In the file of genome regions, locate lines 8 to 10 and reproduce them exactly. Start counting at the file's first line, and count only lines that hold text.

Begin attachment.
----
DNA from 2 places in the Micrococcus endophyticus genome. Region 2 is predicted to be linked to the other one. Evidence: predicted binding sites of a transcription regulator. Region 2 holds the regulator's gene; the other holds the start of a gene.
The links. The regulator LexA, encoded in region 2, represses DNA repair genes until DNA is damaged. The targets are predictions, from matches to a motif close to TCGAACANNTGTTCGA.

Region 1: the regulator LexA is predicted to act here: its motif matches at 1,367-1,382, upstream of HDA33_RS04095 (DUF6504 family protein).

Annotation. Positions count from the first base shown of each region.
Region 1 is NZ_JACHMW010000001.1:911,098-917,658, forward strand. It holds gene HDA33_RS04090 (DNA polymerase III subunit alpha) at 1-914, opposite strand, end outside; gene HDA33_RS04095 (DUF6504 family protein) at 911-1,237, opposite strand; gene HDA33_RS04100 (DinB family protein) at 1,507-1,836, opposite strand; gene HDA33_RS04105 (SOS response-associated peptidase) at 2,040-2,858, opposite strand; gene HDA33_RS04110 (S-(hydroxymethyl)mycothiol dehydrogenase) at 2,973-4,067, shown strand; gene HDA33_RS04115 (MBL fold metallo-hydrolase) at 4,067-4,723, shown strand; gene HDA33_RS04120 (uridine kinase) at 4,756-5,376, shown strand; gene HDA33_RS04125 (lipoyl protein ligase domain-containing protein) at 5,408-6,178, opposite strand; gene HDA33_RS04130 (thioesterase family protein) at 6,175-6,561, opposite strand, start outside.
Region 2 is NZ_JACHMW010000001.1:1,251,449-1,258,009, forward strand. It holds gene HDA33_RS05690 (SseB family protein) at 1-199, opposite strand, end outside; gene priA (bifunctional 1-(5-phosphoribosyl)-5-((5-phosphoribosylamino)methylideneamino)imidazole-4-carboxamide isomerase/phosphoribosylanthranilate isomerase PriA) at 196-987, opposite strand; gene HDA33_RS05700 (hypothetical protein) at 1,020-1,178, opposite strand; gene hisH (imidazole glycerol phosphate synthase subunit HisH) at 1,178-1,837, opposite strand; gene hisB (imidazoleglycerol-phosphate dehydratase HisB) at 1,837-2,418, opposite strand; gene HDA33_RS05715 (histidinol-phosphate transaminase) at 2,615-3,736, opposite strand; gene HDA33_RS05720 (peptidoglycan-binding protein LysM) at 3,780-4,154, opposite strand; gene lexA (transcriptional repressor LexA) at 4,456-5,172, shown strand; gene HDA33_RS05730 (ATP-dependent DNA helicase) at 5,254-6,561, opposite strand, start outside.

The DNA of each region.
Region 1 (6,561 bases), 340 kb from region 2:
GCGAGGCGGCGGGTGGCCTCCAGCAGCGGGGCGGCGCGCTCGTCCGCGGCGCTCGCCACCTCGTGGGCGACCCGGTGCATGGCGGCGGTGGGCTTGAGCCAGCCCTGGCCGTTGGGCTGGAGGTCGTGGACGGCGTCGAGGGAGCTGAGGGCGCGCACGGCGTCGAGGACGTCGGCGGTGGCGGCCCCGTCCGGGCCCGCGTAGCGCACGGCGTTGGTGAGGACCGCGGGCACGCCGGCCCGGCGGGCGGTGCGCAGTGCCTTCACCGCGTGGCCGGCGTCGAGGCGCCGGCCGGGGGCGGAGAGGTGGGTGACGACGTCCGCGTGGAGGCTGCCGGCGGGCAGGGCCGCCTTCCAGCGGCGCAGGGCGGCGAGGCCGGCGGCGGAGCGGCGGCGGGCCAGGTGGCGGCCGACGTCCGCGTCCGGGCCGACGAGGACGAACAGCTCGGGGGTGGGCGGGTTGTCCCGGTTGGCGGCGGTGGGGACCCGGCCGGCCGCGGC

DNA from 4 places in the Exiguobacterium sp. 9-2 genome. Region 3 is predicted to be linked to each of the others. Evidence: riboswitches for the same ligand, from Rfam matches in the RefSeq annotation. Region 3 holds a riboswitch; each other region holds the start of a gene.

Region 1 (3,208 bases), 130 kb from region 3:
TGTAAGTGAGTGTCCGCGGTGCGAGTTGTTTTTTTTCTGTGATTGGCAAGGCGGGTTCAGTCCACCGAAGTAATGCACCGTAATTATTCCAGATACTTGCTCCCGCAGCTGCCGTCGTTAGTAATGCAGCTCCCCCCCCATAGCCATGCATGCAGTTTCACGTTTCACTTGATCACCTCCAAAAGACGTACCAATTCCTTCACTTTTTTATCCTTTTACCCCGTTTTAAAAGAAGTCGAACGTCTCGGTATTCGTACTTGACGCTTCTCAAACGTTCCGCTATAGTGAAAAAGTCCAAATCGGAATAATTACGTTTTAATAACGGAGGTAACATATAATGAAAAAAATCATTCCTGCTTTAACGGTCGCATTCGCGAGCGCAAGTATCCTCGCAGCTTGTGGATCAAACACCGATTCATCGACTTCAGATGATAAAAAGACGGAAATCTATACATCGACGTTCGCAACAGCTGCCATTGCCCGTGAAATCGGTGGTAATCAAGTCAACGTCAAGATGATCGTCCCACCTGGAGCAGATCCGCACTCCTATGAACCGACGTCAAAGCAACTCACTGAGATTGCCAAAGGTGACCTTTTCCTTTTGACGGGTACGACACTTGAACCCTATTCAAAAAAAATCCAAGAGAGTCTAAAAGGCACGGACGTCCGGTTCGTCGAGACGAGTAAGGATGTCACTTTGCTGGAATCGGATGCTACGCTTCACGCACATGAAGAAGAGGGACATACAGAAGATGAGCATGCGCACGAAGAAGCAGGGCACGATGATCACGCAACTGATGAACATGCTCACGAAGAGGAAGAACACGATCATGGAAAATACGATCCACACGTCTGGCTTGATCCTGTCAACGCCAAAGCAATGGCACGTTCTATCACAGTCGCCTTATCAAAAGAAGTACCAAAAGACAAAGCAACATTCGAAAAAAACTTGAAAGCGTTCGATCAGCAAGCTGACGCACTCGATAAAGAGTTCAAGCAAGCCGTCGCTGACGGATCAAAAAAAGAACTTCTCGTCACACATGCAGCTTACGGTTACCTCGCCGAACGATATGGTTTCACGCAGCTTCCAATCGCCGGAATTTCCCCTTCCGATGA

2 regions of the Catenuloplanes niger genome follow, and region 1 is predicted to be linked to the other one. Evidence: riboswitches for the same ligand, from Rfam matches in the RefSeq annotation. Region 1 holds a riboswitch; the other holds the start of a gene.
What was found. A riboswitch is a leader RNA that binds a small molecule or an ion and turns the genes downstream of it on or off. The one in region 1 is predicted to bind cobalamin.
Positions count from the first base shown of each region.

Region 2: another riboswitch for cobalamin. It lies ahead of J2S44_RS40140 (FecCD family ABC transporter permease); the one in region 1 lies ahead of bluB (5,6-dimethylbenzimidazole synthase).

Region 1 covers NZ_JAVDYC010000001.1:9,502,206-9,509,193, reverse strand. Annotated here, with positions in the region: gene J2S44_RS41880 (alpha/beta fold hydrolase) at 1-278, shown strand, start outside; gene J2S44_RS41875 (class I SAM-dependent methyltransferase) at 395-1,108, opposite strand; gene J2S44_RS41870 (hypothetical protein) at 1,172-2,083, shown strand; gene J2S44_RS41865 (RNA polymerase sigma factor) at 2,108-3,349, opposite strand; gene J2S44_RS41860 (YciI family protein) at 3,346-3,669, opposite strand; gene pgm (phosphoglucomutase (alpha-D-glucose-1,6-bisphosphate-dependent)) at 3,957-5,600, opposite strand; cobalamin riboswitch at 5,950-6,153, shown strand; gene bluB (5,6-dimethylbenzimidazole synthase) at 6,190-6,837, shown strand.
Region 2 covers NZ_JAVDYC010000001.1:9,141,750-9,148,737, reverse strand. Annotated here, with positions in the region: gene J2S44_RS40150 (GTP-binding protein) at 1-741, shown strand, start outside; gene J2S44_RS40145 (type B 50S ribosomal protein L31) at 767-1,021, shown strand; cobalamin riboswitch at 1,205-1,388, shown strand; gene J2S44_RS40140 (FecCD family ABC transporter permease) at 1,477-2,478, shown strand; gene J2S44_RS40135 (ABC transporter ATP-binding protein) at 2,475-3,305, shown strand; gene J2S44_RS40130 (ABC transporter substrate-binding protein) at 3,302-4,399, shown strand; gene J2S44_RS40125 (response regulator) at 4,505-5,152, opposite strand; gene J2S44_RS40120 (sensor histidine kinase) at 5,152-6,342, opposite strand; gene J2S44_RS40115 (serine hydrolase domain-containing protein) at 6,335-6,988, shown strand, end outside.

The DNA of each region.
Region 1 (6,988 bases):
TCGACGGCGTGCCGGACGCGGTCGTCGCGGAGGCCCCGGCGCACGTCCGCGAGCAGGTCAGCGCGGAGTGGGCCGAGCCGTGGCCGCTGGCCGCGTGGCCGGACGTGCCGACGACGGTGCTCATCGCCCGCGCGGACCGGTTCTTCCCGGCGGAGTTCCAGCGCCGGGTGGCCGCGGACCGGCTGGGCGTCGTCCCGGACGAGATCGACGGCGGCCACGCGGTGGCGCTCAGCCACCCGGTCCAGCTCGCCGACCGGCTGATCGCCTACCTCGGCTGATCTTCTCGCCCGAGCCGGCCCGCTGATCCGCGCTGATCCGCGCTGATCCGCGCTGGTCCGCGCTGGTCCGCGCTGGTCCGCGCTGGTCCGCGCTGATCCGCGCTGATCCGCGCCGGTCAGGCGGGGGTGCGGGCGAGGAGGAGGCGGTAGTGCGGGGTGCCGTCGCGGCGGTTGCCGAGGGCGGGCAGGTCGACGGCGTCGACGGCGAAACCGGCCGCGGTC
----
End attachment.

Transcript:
Region 1 (6,561 bases), 340 kb from region 2:
GCGAGGCGGCGGGTGGCCTCCAGCAGCGGGGCGGCGCGCTCGTCCGCGGCGCTCGCCACCTCGTGGGCGACCCGGTGCATGGCGGCGGTGGGCTTGAGCCAGCCCTGGCCGTTGGGCTGGAGGTCGTGGACGGCGTCGAGGGAGCTGAGGGCGCGCACGGCGTCGAGGACGTCGGCGGTGGCGGCCCCGTCCGGGCCCGCGTAGCGCACGGCGTTGGTGAGGACCGCGGGCACGCCGGCCCGGCGGGCGGTGCGCAGTGCCTTCACCGCGTGGCCGGCGTCGAGGCGCCGGCCGGGGGCGGAGAGGTGGGTGACGACGTCCGCGTGGAGGCTGCCGGCGGGCAGGGCCGCCTTCCAGCGGCGCAGGGCGGCGAGGCCGGCGGCGGAGCGGCGGCGGGCCAGGTGGCGGCCGACGTCCGCGTCCGGGCCGACGAGGACGAACAGCTCGGGGGTGGGCGGGTTGTCCCGGTTGGCGGCGGTGGGGACCCGGCCGGCCGCGGC

DNA from 4 places in the Exiguobacterium sp. 9-2 genome. Region 3 is predicted to be linked to each of the others. Evidence: riboswitches for the same ligand, from Rfam matches in the RefSeq annotation. Region 3 holds a riboswitch; each other region holds the start of a gene.